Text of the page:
The Obama administration said on Monday that it now considers President Hamid Karzai to be the "legitimate" leader of Afghanistan, despite widespread concern over the corruption in that country's electoral process.
Speaking just hours after Karzai's main challenger, Dr. Abdullah Abdullah, withdrew his name from a potential runoff election, White House Press Secretary Robert Gibbs moved swiftly (but with careful wording) to position the administration alongside the technically re-elected president.
"President Karzai has been declared the winner of the Afghan elections and will head the next government of Afghanistan," said Gibbs, "and so obviously he is the legitimate leader of the country."
Asked if the Afghanistan people, after witnessing the corruption that marred the first vote between Karzai and Abdullah, would question the legitimacy of the ultimate result, Gibbs replied: "I have no reason to believe [they would] not."
Not everyone was as chipper as Gibbs. In an email to the Washington Independent's Spencer Ackerman, Peter Galbraith, the deputy head of the United Nations' mission to Afghanistan called the election a "total fiasco."
"We are now stuck with the same corrupt and inefficient [incumbent President Hamid] Karzai that we had for the last seven years but now he is also rightly seen as illegitimate by a large segment of the Afghan population and by public opinion in the troop contributing countries," Galbraith wrote. "No amount of spin can obscure the fact that we spent upwards of $200 miilion on an election that has been a total fiasco."
The White House press corps, too, wasn't exactly buying what Gibbs was selling, repeatedly peppering the press secretary with questions about what Karzai's win-by-default meant for his ability to lead his country.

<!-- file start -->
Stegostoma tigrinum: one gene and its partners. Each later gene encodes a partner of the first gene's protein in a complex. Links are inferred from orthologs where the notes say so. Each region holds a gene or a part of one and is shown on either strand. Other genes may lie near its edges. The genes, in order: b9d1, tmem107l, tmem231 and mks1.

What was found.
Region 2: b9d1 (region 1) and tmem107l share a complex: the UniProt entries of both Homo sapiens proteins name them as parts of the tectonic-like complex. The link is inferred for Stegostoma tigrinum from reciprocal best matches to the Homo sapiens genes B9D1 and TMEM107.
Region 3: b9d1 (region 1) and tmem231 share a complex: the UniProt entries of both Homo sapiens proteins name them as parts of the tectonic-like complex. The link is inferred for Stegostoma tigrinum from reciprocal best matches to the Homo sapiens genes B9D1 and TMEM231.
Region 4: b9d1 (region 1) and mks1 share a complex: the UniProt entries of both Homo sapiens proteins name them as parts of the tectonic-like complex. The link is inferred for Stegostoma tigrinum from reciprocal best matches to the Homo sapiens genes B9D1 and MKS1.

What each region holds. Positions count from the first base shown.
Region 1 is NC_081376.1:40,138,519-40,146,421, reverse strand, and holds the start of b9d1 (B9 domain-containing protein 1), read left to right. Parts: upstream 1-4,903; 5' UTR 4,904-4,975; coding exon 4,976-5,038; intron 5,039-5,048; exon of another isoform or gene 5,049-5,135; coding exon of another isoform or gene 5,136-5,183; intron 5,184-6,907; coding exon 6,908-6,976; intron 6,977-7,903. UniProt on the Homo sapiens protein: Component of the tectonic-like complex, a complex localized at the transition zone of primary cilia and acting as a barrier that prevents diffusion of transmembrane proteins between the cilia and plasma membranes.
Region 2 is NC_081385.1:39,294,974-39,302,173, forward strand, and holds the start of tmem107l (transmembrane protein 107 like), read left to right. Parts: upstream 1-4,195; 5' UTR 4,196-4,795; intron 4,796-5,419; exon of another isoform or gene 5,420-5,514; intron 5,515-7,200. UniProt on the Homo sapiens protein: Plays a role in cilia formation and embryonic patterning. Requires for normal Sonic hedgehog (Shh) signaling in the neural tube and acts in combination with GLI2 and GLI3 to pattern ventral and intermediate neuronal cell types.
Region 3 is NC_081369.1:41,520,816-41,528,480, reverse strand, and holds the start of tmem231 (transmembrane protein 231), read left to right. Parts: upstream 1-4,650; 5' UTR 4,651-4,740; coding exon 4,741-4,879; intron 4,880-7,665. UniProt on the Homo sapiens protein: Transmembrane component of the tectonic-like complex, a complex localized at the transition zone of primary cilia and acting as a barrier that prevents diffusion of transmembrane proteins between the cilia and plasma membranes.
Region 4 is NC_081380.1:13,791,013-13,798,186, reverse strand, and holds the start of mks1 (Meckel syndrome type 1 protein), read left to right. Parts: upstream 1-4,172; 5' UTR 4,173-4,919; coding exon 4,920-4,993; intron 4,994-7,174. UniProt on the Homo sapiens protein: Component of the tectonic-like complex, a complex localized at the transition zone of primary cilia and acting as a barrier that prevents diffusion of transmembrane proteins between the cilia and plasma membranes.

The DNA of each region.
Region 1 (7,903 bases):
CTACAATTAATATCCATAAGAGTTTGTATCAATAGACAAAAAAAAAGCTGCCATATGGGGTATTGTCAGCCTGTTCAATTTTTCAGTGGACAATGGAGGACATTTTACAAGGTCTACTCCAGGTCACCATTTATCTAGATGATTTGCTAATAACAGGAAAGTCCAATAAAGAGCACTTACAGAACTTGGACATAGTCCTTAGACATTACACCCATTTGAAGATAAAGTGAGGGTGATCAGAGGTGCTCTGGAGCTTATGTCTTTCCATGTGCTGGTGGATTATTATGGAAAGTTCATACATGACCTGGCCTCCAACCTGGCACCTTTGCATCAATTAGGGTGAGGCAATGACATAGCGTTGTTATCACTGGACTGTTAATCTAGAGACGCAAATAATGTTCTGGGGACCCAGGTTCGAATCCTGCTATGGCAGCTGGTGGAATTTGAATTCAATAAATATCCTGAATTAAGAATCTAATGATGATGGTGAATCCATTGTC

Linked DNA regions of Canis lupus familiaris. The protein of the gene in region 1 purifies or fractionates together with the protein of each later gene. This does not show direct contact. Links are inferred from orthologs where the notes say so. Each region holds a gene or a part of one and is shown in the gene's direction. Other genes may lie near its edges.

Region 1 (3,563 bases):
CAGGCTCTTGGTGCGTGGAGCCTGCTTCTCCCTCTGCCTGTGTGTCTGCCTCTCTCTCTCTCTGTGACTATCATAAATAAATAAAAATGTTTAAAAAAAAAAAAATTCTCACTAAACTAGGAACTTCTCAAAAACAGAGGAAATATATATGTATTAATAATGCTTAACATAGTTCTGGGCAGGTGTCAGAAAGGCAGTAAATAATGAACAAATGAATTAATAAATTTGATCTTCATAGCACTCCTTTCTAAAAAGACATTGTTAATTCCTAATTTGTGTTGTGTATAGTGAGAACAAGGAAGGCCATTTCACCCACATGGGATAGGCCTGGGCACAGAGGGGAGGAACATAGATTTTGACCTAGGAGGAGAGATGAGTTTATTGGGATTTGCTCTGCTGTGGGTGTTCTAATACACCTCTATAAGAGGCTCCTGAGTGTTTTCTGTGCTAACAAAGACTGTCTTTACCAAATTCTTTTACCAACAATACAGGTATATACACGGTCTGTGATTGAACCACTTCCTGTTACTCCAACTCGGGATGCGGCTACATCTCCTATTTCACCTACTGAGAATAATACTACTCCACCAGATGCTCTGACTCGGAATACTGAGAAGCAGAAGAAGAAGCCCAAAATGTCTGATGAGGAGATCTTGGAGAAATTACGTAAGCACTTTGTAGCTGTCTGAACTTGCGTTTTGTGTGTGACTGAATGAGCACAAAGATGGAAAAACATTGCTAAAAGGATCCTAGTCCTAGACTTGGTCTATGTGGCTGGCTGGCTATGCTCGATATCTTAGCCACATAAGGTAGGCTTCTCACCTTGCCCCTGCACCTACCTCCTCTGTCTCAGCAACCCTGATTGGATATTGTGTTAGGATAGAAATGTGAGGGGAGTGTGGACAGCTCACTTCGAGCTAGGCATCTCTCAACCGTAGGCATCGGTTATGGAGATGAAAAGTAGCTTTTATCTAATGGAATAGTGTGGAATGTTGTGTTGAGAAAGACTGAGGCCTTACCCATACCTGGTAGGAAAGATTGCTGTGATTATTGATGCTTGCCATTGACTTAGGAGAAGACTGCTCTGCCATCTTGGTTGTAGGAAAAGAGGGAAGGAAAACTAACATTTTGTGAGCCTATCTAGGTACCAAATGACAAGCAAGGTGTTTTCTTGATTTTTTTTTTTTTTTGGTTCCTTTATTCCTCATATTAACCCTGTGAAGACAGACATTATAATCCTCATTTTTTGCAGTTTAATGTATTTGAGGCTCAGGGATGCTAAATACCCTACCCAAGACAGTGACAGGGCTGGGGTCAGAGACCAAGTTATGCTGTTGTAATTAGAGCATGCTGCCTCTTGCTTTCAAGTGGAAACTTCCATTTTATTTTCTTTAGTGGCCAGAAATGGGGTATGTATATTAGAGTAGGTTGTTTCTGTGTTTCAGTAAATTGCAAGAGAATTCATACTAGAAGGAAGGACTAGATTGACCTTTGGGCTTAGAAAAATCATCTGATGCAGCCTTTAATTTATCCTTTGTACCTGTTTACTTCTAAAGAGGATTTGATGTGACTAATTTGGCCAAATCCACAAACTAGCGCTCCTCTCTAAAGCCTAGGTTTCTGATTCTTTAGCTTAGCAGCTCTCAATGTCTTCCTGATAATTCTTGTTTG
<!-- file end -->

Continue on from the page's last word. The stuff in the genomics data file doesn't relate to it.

"Dr. Abdullah made his own personal and political decision about this particular runoff," Gibbs said at one point. "I think if you look at these election results even after the investigation of allegations of fraud, which by the way worked, throwing out enough votes to require a second round and convincing President Karzai to participate in that (which was not, by any means, a given), I think even in that balloting you saw that dr. Abdullah trailed by fairly large margin, President Karzai. So I don't think there is any reasons to believe the afghan people won't think this government is as legitimate as it is."
The White House, of course, has few other options at this point than to embrace Karzai's election. With tens of thousands of U.S. troops currently fighting in Afghanistan and the likelihood of more to come, it would be nearly impossible for President Obama to sell the war to the American public if his own administration saw its government as fraudulent.
The president and Karzai, in fact, were speaking to each other over the phone at the same time as the press was grilling Gibbs.
As for the possibility of more troops heading to Afghanistan, the press secretary said that the election would likely hasten a decision, but that word would likely come down in a matter of weeks.
"This decision was not dependent upon when a leader was determined... This was not specifically predicated on when or if this election was held and who won," he said. "We obviously now know who the government is going to be... A decision, still, will be made in the upcoming weeks."
UPDATE: Obama, in a brief press availability on Monday afternoon, disclosed portions of his telephone conversation with Karzai.
Although the process was messy I'm pleased to say the final outcome was determined in accordance with Afghan law....
The American people and international community as a whole want to continue to partner with [Karzai] and his government...
I did emphasize that this has to be a point in time where we write a new chapter based on improved governance, a much more serious effort to eradicate corruption, joint efforts to accelerate the training of Afghan security forces... that kind of coordination and a sense on the part of President Karzai that after some difficult years in which there has been some drift, in fact, he is [now] going to move boldly forward in taking advantage of the international community's interest in his country....
He assured me that he understood the importance of this moment... But as I indicated to him the proof is not going to be in words. It is going to be in deeds.